Help in a crisis during Coronavirus COVID-19 pandemic
During this COVID-19 pandemic there may be changes in the way some of our services work. Contact the service directly to check how services are being delivered and follow their advice.
Some of our services now offer video consultations. You should speak to your clinician if this is something you would like them to consider. You can find out more about video consultation here.
Visiting: Contact the ward you wish to visit in advance for guidance and instructions for a safe visit.
If you need help in a mental health crisis during the COVID-19 pandemic outside office hours please contact our crisis team: Help in a crisis
For other medical advice and support contact your GP or visit NHS 111
Only visit your local Emergency Department for serious life-threatening conditions that need immediate medical attention including persistent severe chest pain, loss of consciousness, acute confused state, severe breathlessness, severe blood loss, serious burns or suspected stroke.
Switch off and talk
There are so many electronic devices to distract us from talking to each other - phones, tablets, laptops, and TVs to name a few. Using these can be fun, but children also need lots of practise listening and talking to other people. This helps them develop good language and social skills.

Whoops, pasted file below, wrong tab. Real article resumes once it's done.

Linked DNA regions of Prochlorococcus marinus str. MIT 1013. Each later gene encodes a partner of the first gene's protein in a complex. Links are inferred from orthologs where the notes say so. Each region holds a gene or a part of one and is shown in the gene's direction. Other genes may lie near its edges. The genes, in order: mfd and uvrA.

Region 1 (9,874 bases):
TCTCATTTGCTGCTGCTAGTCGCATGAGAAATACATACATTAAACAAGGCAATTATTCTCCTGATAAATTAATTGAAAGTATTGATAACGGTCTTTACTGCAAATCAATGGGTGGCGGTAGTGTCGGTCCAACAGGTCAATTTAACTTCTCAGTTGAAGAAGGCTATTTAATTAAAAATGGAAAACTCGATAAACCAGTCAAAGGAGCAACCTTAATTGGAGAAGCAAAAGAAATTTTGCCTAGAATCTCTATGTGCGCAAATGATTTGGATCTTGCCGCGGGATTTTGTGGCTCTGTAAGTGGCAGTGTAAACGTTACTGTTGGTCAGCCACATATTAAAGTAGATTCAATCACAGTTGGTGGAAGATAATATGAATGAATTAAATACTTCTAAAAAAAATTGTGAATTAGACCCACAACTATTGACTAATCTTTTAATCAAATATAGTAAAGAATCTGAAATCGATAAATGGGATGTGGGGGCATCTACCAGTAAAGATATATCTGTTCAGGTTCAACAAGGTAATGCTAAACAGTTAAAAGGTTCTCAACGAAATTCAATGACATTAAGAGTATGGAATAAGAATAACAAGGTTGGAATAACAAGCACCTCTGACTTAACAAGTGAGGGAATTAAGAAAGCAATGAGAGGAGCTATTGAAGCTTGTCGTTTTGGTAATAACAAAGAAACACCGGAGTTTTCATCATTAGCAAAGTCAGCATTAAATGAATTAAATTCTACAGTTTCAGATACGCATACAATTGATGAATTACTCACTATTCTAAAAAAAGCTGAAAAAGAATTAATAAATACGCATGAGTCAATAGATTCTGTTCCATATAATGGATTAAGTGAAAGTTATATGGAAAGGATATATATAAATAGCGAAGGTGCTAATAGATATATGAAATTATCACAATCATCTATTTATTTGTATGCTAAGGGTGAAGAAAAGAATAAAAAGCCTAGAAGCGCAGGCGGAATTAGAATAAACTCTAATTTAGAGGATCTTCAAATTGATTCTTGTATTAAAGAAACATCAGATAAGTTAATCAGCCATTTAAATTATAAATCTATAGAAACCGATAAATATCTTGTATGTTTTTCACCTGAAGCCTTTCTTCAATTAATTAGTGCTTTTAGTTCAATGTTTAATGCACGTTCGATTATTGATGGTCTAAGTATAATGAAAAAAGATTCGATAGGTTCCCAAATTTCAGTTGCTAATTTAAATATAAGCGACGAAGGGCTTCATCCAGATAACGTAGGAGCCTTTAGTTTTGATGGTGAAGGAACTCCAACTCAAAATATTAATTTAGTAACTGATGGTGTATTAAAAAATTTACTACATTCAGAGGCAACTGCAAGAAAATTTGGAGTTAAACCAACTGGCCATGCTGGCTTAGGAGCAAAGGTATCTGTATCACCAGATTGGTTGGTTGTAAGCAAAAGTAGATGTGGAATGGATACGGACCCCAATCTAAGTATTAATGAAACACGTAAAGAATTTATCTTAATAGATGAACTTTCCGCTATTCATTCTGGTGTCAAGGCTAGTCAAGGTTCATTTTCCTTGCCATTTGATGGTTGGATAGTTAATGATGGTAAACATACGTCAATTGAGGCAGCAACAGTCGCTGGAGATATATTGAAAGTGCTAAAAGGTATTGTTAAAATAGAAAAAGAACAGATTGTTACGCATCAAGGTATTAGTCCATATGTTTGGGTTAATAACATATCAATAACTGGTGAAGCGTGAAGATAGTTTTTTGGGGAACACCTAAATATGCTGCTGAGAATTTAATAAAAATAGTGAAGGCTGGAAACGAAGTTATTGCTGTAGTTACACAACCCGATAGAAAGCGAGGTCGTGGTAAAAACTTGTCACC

Young children find it hard to concentrate on more than two things at once. TV and other background noise make it hard for them to learn. You can help your child to develop good listening and talking skills if you:
- Spend ‘special time’ with your child talking about what you are doing or have done that day.
- Spend time playing, reading, and singing together. This is a better way for young children to learn than electronic toys and games and cheaper as well!
- Turn off the TV and other distractions when you are playing together. Turn off the TV if no one is watching.
- Cut down the amount of time your child spends on a screen. For under 2s, try to limit time using a screen to less than 30 minutes a day.
- Budge up and talk! Find time to watch programmes and play electronic games together. Talking about programmes and games can help a child’s language to develop and is better than them watching alone.
- Make sure that programmes, games and apps are recommended for children of your child’s age.
Did you know?
The average 3-4 year old spends 27.5 hours each week watching TV, using the internet or playing electronic games. Reducing this will be support your child’s communication skills.